Blomkvist visits Vanger at his estate on the tiny island of Hedeby, several hours from Stockholm. The old man draws Blomkvist in by promising not only financial reward for the assignment, but also solid evidence that Wennerström is truly the scoundrel Blomkvist suspects him to be. On this basis, Blomkvist agrees to spend a year writing the Vanger family history as a cover for the real assignment: solving the "cold case" of the disappearance of Vanger's great-niece Harriet some 40 years earlier. Vanger admits he is obsessed with finding out the truth of what happened to Harriet, and expresses his suspicion that Harriet was murdered by a member of the vast Vanger family, many of whom were present in Hedeby on the day of her disappearance. Each year on his birthday Harriet gave Henrik a present of pressed flowers. On his birthday every year since Harriet's murder, Vanger explains, the murderer torments him with a present of pressed flowers.
Blomkvist uproots himself from his life in Stockholm, moving to Hedeby in the middle of one of the coldest winters on record, and begins the process of analysing the more than 40 years worth of information Henrik Vanger has obsessively compiled around the circumstances of the day Harriet disappeared. Hedeby is home to several generations of Vangers, all part owners in Vanger Enterprises. Under the pretext of researching the family history, Blomkvist becomes acquainted with the members of the extended Vanger family, most of whom resent his presence, worried that he seeks to take advantage of the obsession of a sick old man.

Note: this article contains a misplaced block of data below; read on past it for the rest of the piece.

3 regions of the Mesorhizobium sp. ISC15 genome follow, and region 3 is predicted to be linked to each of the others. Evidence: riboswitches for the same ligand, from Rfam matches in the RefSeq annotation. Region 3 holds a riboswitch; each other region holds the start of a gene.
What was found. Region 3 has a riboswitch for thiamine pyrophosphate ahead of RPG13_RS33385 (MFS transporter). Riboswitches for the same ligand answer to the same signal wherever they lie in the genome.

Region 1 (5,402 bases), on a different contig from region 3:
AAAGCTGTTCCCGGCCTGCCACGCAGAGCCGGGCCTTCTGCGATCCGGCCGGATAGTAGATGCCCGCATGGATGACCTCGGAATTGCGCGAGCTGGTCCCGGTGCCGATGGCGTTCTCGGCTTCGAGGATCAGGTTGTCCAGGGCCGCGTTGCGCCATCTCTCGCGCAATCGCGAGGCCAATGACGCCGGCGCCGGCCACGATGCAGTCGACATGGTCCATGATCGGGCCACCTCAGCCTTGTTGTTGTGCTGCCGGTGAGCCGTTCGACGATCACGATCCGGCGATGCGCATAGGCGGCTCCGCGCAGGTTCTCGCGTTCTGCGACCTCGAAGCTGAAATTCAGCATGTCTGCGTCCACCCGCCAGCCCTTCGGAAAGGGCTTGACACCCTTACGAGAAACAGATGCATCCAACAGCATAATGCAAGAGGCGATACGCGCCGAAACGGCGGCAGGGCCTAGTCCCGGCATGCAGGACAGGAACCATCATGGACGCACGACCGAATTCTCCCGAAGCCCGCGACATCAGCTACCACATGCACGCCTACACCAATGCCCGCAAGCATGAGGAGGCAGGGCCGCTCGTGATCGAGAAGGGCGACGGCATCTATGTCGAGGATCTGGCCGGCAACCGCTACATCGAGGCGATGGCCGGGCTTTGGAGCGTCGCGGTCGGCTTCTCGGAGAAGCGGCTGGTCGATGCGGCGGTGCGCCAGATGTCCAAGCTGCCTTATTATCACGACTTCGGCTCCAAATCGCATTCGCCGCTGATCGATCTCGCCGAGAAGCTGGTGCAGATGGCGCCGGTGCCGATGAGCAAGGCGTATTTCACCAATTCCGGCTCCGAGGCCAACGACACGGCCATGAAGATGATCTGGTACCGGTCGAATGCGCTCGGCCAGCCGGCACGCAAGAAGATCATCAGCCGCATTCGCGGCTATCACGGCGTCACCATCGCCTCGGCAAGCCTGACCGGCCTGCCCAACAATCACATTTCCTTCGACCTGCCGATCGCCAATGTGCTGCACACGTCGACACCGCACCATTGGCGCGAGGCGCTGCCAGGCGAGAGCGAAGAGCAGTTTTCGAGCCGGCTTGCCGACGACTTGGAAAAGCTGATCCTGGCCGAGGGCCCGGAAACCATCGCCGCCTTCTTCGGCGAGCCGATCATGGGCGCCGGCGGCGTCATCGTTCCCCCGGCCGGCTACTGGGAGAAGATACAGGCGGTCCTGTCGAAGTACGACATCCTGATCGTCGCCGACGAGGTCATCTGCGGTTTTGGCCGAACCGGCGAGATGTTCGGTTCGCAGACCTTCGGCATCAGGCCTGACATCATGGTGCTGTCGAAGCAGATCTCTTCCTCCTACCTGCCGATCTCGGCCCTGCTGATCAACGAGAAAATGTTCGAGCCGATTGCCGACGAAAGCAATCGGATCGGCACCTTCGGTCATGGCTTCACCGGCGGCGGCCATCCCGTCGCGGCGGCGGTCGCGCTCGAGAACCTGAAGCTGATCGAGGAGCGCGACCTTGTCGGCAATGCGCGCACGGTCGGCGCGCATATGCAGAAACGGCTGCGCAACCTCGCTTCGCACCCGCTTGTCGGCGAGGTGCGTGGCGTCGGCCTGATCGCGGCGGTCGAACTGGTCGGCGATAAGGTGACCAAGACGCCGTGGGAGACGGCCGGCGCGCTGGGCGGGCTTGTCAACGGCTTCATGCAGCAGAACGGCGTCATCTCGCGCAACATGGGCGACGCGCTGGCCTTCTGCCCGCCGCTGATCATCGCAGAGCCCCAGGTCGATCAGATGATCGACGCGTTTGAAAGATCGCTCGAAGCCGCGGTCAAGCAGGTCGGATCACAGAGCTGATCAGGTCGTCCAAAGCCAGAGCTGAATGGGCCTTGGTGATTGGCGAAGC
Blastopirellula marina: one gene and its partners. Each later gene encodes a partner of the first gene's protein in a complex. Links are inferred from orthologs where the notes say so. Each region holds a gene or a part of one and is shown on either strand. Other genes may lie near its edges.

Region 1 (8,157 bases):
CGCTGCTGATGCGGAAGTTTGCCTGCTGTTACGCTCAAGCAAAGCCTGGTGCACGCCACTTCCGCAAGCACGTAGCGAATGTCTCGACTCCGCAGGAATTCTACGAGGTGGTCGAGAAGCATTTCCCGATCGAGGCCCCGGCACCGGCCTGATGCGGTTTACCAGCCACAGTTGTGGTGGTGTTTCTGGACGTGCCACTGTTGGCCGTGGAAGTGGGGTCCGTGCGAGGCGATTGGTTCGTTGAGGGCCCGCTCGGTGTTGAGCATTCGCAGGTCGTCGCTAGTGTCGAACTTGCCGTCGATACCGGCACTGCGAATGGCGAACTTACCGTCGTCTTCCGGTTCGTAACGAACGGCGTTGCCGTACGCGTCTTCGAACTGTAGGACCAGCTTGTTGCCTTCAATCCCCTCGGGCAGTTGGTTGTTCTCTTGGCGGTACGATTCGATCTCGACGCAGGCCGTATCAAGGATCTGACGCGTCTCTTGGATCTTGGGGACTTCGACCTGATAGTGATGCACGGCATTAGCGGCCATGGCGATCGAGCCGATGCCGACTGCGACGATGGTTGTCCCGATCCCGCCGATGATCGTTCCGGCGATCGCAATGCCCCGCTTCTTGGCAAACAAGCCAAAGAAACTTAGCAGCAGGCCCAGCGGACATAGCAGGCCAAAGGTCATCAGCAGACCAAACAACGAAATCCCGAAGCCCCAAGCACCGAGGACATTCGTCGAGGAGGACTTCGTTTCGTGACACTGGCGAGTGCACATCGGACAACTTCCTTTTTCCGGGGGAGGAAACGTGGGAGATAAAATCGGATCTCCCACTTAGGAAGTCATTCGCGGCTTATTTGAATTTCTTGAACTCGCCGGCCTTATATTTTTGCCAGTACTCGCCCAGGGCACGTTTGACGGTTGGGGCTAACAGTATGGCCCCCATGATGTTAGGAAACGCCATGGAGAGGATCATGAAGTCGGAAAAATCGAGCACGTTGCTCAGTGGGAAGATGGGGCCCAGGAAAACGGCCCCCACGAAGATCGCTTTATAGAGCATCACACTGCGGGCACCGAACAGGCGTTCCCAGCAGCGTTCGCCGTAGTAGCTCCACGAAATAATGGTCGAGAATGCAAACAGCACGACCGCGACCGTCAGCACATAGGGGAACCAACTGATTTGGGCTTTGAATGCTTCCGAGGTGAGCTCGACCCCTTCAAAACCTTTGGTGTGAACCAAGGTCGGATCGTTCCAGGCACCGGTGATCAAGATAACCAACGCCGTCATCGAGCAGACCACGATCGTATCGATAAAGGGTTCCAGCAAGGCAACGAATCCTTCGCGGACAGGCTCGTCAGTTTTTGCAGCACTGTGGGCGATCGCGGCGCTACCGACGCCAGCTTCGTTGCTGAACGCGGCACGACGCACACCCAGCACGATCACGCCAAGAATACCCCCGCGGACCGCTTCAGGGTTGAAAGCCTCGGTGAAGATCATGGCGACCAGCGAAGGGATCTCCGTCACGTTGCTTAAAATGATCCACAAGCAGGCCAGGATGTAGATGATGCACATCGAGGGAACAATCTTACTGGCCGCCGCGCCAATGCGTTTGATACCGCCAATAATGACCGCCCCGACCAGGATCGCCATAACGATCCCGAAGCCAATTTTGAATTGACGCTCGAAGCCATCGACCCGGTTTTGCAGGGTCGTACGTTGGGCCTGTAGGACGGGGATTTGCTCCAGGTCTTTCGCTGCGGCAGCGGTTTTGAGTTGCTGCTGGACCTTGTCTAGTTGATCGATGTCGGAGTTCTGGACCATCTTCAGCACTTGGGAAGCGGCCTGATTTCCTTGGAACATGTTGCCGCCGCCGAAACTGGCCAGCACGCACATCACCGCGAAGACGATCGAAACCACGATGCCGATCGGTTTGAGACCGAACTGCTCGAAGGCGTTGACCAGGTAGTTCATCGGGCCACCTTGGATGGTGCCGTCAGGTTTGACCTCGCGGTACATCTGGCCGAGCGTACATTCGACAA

Blomkvist fulfills his contractual obligations by immersing himself in the case. After discovering that Salander has hacked into his computer, he persuades her to assist him with research.
Saturday, October 9, 2010
Friday, October 8, 2010
Thursday, October 7, 2010
Wednesday, October 6, 2010
Tuesday, October 5, 2010
Sunday, October 3, 2010
Fools' Guild Mysteries series:
- THIRTEENTH NIGHT (1999). Set a decade after the events of Twelfth Night, Feste returns to investigate the murder of the Duke of Orsino.
- JESTER LEAPS IN (2000). Theophilos (aka Feste), along with his new apprentice Viola, has been sent by the Fool's Guild to investigate the disappearance of some agents in Constantinople.
- A DEATH IN THE VENETIAN QUARTER (2002). Theophilos and Viola (now a fool, and going under the name Claudia) are investigating the death of Bastiani, a silk merchant and informant.
- THE WIDOW OF JERUSALEM (2003) is set in Tyre during the Third Crusade, and is set as a story being told in 1204 of events that took place prior to the events recounted in the first three books. Theophilos is trying to broker peace between the various participants. It is based on actual events involving Isabella of Jerusalem and her husband Conrad of Montferrat.